The theft of the Arbeit Macht Frei sign from the entrance to Auschwitz is a reminder that the vast consumer market for Nazism owes far more to the pornography of horror than it does to either military history, or sympathy for Nazism.
Thankfully, the sign, stolen in the early hours of Friday 18th December was speedily recovered by Polish police. This followed a tip off from a neighbour of one of five men, aged between 20 and 39, arrested late on Sunday 20th December. (The sign had, however, been cut into three parts).
When the theft first occurred, there were many who immediately suspected that neo-Nazis must be responsible for this, the worst desecration of all. Surely, who else but a neo-Nazi could sink to such depths of immorality? The assumption of neo-Nazi responsibility raised a dreadful question – had they stolen the sign in order to deny the Holocaust had occurred, or had they stolen it to make precisely the opposite point: and to state that their Jew-hatred was unrepentant and unyielding? Or, as with so many neo-Nazis, were they both denying the Holocaust and basking in its horror.
Nevertheless, after the arrests, Polish police quashed all such speculation. Those arrested apparently have no links to neo-Nazis and according to the deputy head of Krakow police
They are all ordinary thieves with past convictions, some for robbery, others for violence.
So, it would appear that this, the worst desecration of all, was primarily driven not by antisemitism or politics, but by ordinary criminal greed. But how does a criminal gang profit by stealing the Arbeit Macht Frei sign and selling it? Selling it to whom? Who would buy such a sign?
It is a vital question. Superficially at least, the answer to it is well known. Society is fascinated by evil, and Nazi memorabilia is a best seller. This leaves Jews, and many others, feeling deeply uncomfortable, and lay at the heart of the previous controversy to arise over Nazi memorabilia: the case of Marc Garlasco, a leading expert for Human Rights Watch, revealed by pro-Israel activists to be a keen collector of German World War Two memorabilia, and anti-aircraft gunnery medals in particular.
There is absolutely no parallel between Garlasco’s motivation and behaviour and that of the Auschwitz thieves, but they still find themselves inhabiting the same marketplace. Human Rights Watch (HRW) appallingly misrepresented Jewish concerns about Garlasco’s hobby, but perhaps this new controversy will help them to better understand Jewish emotions and interpretations about the entire spectrum of Nazi and German WW2 hobbyists, collectors and fetishists. Indeed, if this whole sorry episode does not convince HRW of what truly causes Jewish concerns about the trivialisation of Nazism, then perhaps nothing will.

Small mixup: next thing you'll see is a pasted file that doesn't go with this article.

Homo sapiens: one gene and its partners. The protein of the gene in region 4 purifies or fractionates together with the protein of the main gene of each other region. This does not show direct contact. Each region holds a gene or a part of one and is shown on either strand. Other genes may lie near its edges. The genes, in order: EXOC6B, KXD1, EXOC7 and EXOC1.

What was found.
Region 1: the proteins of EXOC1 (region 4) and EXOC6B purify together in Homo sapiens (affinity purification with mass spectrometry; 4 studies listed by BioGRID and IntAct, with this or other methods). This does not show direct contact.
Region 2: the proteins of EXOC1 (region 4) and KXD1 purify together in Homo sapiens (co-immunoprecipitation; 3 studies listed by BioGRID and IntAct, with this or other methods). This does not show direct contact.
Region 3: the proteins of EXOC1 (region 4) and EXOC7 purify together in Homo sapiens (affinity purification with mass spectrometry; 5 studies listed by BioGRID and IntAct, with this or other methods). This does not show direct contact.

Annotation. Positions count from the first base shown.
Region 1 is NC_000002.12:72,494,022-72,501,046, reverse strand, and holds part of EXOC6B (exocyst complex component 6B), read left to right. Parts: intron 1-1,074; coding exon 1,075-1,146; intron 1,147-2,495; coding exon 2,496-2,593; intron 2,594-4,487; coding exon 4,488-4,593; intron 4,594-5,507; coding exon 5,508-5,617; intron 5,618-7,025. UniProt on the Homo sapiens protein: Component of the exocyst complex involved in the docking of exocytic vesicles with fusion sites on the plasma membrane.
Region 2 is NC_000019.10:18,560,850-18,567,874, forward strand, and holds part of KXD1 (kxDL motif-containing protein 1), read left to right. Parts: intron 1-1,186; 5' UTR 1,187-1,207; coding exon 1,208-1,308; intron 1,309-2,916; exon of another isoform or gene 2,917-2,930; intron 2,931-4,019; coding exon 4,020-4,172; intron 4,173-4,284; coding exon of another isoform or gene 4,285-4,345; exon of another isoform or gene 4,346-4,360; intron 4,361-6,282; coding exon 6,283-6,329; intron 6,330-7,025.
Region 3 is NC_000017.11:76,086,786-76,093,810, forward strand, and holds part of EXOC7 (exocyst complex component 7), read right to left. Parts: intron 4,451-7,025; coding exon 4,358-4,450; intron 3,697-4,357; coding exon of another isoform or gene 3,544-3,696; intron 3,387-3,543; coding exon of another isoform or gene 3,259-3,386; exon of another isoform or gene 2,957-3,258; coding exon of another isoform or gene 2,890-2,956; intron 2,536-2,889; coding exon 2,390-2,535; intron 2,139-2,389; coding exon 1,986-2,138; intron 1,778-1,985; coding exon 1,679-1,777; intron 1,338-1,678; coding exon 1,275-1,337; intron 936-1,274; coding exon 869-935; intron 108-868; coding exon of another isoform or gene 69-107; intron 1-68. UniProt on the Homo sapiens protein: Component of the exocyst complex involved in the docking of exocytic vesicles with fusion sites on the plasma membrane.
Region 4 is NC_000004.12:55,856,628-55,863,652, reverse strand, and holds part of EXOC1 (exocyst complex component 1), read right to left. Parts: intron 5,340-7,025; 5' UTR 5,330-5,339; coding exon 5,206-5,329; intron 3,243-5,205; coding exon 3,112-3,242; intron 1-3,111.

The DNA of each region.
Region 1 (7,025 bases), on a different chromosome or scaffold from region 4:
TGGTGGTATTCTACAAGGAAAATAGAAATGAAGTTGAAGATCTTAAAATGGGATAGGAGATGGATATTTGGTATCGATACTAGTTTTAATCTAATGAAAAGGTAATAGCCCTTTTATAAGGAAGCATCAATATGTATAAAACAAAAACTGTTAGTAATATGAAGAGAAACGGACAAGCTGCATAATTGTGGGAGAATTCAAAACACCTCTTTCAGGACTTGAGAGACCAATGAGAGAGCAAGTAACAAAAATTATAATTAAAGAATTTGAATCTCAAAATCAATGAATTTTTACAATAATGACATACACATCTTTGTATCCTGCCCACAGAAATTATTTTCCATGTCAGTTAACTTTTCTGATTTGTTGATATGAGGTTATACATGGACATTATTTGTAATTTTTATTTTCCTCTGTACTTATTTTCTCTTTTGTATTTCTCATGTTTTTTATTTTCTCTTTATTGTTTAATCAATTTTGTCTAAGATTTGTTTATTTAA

Marc Garlasco’s stomach may well turn at the mere prospect of even touching the stolen Auschwitz sign, but he is surely within the same spectrum, albeit it at a very different end. This is demonstrated by his own words
That is so cool! The leather SS jacket makes my blood go cold it is so COOL!
The reason that leather SS jackets make the “blood go cold” and are so “COOL!” is nothing to do with Nazis making fierce soldiers, or having well-cut uniforms, catchy insignia, and a keen eye for homo-erotic pageantry. (Although all of this adds to the lustre.) Rather, it is because of the Nazi Holocaust of Europe’s Jews.
Of course, the Nazis also murdered millions of non-Jewish civilians: worked them to death, bombed them, shot them, left them to die of exposure and starvation, gassed them even. In marketing terms, however, none of this is Nazism’s unique selling point. None of it matches everything that is encapsulated by Arbeit Macht Frei.
A quick glance at the history section of your local bookshop, or the history documentaries on your satellite television will show that Nazism is a best seller: and this most certainly does not mean that the authors of such books, or the makers of such documentaries are Nazis. Furthermore, it most certainly does not make Nazis of the consumers who actually comprise the marketplace for their books, and documentaries (or even SS leather jackets).
The fact remains, however, that the unique selling point of Nazism, the thing that makes Nazis so much more compelling than Stalinists, Maoists, or anybody else, is their industrialised genocide of European Jewry: as epitomised by Auschwitz-Birkenau; and as for ever symbolised by the Arbeit Macht Frei sign.
It is absolutely correct that the entire world should recoil in revulsion at the theft of the Auschwitz sign. That, however, is a very easy response. A more challenging response, begins with acknowledging that the theft of the sign represents the ultimate endpoint of the vast consumer market for Nazism.
This sickening epdisode shows us, once again, that society’s largely inadvertent trivialisation of the Holocaust is immeasurably more dangerous than the outright denial of a few crazed antisemites. It is far harder to challenge social, media and political trivialisation of the Holocaust than it is to simply condemn Holocaust denial lunatics: but it must be done, and those who (wittingly or not) acquiesce in Holocaust trivialisation must be called to account.